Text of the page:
A bizarre object is orbiting the earth, and scientists can't say exactly what it might be.
First spotted by the Hawaiian Haleakala Observatory, the object has been tracked making an "absurd eclipse" of the planet, dipping as close as 600km from the surface, then tracking back out to around 538,261km away, reports Live Science.
It has been labelled an 'empty trash bag', due to its likeness to the movement of a plastic bag caught in the wind.
The Northolt Branch Observatories in London said the object is a piece of material left over from a rocket launch, most likely a piece of metallic foil.
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It said it measured several metres in width, but weighed less than a kilogram.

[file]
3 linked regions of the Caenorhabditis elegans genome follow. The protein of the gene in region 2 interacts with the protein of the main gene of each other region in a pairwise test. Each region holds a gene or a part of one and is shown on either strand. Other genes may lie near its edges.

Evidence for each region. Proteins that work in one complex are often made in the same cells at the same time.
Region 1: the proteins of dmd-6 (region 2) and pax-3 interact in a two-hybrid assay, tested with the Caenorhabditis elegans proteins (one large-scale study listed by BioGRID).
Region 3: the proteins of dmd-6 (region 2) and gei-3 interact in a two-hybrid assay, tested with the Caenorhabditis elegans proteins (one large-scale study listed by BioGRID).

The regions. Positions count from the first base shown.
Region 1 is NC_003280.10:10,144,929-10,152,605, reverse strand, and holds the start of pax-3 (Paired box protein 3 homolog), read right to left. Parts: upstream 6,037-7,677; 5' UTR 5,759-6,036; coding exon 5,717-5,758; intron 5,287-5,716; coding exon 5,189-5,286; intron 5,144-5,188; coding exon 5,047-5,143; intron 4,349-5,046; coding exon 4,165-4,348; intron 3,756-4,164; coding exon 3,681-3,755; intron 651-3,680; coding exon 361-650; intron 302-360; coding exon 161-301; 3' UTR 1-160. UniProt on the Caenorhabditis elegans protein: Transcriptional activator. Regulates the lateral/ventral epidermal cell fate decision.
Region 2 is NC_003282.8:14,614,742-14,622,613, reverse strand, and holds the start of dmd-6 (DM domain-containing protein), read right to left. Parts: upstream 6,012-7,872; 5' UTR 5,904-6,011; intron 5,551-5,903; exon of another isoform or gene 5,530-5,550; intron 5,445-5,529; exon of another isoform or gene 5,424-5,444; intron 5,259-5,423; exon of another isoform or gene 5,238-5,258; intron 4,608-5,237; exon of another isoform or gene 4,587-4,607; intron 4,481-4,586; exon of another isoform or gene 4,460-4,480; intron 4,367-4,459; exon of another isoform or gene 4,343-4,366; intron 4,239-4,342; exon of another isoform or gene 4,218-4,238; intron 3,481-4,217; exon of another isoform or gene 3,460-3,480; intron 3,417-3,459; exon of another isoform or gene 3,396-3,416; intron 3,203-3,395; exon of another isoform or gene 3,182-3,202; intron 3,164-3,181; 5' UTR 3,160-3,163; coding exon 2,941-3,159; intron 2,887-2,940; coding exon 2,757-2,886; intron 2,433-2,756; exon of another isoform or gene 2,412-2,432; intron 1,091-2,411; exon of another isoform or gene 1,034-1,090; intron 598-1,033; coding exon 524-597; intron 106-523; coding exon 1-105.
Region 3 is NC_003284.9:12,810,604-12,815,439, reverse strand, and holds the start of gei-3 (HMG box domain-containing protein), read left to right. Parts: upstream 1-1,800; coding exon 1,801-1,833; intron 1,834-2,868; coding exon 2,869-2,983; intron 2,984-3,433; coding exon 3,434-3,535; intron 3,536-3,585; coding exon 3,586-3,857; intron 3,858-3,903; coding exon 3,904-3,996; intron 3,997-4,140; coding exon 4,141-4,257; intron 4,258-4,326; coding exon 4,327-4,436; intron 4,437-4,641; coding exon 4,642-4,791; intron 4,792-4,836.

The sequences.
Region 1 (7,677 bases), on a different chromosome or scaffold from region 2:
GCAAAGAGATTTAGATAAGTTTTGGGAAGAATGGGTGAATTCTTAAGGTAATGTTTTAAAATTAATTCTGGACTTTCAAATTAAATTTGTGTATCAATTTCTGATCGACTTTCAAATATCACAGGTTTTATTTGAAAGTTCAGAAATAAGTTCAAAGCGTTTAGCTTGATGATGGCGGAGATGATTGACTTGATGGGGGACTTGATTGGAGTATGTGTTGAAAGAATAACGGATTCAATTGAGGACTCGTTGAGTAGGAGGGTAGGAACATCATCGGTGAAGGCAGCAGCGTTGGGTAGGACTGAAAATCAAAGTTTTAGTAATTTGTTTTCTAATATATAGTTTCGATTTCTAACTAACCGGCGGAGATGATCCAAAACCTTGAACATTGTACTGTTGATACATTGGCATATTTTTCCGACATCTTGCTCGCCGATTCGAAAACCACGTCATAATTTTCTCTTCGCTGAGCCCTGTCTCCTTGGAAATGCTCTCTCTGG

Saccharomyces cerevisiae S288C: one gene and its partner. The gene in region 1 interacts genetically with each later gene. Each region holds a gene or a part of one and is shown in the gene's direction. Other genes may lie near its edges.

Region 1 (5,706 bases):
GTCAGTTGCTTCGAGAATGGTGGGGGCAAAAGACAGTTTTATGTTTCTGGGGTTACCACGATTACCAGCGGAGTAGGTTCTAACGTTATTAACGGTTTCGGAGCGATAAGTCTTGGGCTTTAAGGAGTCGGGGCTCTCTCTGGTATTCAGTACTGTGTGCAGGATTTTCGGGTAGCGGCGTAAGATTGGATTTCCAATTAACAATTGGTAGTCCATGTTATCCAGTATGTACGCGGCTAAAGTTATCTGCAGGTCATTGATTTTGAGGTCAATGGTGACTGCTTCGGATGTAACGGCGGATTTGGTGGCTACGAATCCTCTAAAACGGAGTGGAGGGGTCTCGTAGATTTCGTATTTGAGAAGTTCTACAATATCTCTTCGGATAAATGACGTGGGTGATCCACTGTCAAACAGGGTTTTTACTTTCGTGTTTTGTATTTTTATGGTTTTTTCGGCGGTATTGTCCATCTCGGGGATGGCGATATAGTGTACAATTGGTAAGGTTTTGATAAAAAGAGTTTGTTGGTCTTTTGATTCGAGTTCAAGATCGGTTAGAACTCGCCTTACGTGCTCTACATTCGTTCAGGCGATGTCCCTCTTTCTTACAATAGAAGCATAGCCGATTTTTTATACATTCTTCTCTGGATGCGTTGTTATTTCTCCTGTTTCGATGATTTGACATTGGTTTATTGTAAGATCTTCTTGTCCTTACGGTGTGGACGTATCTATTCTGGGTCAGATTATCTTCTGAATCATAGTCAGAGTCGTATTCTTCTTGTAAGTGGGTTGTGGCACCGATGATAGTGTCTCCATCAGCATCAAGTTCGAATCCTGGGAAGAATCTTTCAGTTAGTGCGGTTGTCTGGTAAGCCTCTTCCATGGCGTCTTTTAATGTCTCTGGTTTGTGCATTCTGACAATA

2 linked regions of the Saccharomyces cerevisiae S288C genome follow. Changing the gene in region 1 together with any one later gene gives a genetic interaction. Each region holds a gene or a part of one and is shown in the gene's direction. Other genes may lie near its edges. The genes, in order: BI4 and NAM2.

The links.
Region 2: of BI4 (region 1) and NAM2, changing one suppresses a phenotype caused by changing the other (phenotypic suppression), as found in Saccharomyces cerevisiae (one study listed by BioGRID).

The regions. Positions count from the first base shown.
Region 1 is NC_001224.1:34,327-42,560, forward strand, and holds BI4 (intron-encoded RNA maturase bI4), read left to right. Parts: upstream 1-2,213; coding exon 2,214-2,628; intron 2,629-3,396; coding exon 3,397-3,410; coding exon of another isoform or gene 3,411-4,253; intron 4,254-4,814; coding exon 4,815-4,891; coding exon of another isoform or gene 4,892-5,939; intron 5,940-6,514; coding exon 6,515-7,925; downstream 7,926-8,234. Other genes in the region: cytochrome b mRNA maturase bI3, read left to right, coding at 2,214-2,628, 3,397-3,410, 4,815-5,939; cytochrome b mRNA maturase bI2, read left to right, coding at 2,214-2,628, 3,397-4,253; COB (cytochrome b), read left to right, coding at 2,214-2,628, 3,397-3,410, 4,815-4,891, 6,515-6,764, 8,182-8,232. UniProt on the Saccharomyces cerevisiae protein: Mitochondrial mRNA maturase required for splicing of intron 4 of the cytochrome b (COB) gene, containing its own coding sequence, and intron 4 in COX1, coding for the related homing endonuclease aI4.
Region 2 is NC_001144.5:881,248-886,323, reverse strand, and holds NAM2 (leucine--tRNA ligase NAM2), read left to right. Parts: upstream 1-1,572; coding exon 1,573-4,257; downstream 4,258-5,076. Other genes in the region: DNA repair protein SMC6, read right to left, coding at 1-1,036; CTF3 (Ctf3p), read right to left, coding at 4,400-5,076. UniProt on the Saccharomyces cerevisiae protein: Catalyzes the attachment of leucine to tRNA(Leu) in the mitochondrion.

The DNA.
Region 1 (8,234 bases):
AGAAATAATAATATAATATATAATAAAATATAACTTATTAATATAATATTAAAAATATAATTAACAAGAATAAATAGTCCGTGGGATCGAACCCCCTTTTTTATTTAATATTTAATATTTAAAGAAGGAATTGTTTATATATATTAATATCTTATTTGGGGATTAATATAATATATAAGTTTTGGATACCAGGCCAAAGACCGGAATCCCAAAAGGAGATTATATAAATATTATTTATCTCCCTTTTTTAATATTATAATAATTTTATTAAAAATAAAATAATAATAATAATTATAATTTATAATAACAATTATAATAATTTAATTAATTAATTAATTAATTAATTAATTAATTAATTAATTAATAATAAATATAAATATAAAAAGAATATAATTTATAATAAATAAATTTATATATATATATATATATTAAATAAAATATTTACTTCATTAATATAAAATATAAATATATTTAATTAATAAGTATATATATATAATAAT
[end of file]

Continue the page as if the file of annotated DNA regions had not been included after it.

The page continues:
An 'empty trash bag' object is classified when a piece of space junk is large enough to be spotted from earth and very light.
The Haleakala Observatory said this object was not a concern to the planet, and is likely to burn up if it enters Earth's atmosphere.
There are many 'empty trash bag' objects in space, and NASA has mapped the trajectory of thousands of the pieces it is observing.
NASA says there are currently about 500,000 individual pieces of junk orbiting the planet.